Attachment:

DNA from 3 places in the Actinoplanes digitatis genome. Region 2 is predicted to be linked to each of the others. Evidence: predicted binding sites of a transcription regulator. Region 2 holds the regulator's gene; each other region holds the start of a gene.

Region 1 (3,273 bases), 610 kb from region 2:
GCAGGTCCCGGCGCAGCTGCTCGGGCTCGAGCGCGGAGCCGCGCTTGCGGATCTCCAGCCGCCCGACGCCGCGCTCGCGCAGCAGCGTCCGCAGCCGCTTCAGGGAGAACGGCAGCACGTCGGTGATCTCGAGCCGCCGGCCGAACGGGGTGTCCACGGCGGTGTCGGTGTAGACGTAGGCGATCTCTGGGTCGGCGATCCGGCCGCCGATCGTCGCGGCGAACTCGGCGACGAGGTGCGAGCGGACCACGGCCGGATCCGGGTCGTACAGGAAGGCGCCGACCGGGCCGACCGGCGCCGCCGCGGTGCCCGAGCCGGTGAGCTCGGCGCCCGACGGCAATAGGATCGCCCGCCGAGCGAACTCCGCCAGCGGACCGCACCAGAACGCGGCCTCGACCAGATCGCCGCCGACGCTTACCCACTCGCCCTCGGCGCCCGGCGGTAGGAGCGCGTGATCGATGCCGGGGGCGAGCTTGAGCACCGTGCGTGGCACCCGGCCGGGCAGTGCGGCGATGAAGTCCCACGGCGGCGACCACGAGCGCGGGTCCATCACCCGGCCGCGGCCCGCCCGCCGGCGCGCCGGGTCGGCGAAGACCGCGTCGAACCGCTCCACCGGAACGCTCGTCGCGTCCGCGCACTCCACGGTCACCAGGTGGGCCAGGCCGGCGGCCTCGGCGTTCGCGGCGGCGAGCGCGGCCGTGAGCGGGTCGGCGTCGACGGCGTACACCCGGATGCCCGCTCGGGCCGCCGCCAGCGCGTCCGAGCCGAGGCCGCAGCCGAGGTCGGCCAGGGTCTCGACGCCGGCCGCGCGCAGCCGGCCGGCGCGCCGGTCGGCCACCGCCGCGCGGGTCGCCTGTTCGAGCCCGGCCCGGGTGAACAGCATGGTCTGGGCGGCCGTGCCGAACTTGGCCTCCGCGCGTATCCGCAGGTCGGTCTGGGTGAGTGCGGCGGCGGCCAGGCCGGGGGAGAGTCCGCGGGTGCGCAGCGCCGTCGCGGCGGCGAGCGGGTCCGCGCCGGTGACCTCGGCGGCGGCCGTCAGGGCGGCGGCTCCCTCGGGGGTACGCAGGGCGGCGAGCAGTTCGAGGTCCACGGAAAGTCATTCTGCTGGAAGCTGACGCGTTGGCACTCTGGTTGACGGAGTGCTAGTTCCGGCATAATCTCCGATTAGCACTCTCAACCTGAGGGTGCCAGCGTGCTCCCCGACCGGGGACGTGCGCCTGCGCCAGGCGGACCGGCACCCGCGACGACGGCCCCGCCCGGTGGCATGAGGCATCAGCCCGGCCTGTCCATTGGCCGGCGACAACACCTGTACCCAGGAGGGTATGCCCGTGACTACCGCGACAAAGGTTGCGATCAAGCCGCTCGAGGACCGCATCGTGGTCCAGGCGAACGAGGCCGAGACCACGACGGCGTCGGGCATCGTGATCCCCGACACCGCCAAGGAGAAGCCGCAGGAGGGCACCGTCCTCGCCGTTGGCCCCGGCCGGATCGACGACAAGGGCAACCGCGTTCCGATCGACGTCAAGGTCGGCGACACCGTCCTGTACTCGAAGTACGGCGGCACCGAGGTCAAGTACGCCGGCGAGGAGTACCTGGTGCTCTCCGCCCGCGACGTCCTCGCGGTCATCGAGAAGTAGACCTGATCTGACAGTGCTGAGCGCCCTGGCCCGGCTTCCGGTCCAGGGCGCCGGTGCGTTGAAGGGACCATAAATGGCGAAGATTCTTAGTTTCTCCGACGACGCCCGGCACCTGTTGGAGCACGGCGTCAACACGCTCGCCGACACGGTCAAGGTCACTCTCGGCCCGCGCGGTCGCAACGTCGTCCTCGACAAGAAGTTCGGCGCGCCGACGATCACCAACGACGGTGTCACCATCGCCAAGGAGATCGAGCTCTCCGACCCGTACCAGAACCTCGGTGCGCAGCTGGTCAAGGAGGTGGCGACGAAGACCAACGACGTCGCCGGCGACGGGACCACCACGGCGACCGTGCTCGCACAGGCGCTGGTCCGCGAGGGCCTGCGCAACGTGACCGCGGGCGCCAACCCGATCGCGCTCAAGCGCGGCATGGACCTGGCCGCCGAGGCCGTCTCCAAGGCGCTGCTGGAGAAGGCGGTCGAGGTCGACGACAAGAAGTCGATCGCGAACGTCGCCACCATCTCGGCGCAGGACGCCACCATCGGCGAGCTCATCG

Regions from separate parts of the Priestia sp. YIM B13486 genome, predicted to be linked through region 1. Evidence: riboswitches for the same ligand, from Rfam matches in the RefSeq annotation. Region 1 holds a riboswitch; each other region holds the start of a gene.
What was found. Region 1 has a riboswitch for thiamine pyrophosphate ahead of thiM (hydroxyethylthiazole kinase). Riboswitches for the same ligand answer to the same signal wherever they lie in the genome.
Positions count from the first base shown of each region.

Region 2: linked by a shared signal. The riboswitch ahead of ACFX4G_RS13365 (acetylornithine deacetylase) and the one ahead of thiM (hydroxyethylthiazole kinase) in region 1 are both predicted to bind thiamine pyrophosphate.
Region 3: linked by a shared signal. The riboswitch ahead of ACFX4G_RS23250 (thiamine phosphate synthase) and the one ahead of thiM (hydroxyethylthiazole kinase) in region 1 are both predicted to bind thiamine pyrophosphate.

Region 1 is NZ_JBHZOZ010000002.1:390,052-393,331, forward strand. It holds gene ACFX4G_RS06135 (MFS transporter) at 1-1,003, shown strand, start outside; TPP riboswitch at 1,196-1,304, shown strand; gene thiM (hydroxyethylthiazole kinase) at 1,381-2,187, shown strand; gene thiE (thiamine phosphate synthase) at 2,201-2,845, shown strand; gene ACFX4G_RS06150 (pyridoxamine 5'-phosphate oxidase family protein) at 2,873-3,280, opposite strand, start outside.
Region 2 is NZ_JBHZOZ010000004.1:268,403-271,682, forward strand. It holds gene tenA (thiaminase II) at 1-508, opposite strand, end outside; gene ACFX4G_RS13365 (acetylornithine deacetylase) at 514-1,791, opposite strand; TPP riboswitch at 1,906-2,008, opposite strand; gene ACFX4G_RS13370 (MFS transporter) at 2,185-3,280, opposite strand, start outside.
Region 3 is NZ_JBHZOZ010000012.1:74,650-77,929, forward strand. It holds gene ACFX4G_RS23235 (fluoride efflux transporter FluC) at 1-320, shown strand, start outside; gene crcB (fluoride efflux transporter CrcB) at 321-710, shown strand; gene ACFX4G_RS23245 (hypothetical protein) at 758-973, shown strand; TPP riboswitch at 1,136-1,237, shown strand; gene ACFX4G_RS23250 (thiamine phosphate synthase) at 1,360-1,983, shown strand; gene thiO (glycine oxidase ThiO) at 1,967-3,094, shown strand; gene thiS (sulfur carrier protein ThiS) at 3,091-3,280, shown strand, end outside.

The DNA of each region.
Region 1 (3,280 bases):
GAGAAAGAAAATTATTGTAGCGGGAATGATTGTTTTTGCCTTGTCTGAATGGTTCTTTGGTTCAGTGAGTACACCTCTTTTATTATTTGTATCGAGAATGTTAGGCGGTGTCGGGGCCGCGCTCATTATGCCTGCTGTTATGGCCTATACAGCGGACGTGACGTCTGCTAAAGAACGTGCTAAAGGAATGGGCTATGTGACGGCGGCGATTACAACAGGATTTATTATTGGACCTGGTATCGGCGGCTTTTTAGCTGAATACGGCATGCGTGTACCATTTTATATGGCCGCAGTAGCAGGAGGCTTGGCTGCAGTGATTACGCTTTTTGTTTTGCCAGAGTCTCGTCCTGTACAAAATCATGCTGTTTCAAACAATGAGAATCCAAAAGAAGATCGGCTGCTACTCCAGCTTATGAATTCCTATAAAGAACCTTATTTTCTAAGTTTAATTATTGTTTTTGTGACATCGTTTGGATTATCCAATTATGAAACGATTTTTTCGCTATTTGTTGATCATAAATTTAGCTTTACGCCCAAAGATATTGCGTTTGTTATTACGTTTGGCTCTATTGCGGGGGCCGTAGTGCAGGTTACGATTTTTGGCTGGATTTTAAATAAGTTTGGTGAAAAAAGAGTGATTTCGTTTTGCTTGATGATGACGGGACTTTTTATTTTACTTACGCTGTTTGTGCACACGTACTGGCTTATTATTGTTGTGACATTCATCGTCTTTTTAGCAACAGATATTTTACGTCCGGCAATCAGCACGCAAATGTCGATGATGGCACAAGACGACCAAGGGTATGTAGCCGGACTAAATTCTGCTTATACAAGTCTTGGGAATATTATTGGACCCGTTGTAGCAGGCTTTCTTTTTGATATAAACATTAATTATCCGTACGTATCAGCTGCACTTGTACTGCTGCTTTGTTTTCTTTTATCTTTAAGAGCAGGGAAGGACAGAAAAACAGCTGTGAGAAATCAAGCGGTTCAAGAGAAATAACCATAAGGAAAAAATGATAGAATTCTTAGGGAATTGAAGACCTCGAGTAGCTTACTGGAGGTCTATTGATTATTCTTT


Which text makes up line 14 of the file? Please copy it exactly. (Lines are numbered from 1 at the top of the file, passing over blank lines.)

GAGAAAGAAAATTATTGTAGCGGGAATGATTGTTTTTGCCTTGTCTGAATGGTTCTTTGGTTCAGTGAGTACACCTCTTTTATTATTTGTATCGAGAATGTTAGGCGGTGTCGGGGCCGCGCTCATTATGCCTGCTGTTATGGCCTATACAGCGGACGTGACGTCTGCTAAAGAACGTGCTAAAGGAATGGGCTATGTGACGGCGGCGATTACAACAGGATTTATTATTGGACCTGGTATCGGCGGCTTTTTAGCTGAATACGGCATGCGTGTACCATTTTATATGGCCGCAGTAGCAGGAGGCTTGGCTGCAGTGATTACGCTTTTTGTTTTGCCAGAGTCTCGTCCTGTACAAAATCATGCTGTTTCAAACAATGAGAATCCAAAAGAAGATCGGCTGCTACTCCAGCTTATGAATTCCTATAAAGAACCTTATTTTCTAAGTTTAATTATTGTTTTTGTGACATCGTTTGGATTATCCAATTATGAAACGATTTTTTCGCTATTTGTTGATCATAAATTTAGCTTTACGCCCAAAGATATTGCGTTTGTTATTACGTTTGGCTCTATTGCGGGGGCCGTAGTGCAGGTTACGATTTTTGGCTGGATTTTAAATAAGTTTGGTGAAAAAAGAGTGATTTCGTTTTGCTTGATGATGACGGGACTTTTTATTTTACTTACGCTGTTTGTGCACACGTACTGGCTTATTATTGTTGTGACATTCATCGTCTTTTTAGCAACAGATATTTTACGTCCGGCAATCAGCACGCAAATGTCGATGATGGCACAAGACGACCAAGGGTATGTAGCCGGACTAAATTCTGCTTATACAAGTCTTGGGAATATTATTGGACCCGTTGTAGCAGGCTTTCTTTTTGATATAAACATTAATTATCCGTACGTATCAGCTGCACTTGTACTGCTGCTTTGTTTTCTTTTATCTTTAAGAGCAGGGAAGGACAGAAAAACAGCTGTGAGAAATCAAGCGGTTCAAGAGAAATAACCATAAGGAAAAAATGATAGAATTCTTAGGGAATTGAAGACCTCGAGTAGCTTACTGGAGGTCTATTGATTATTCTTT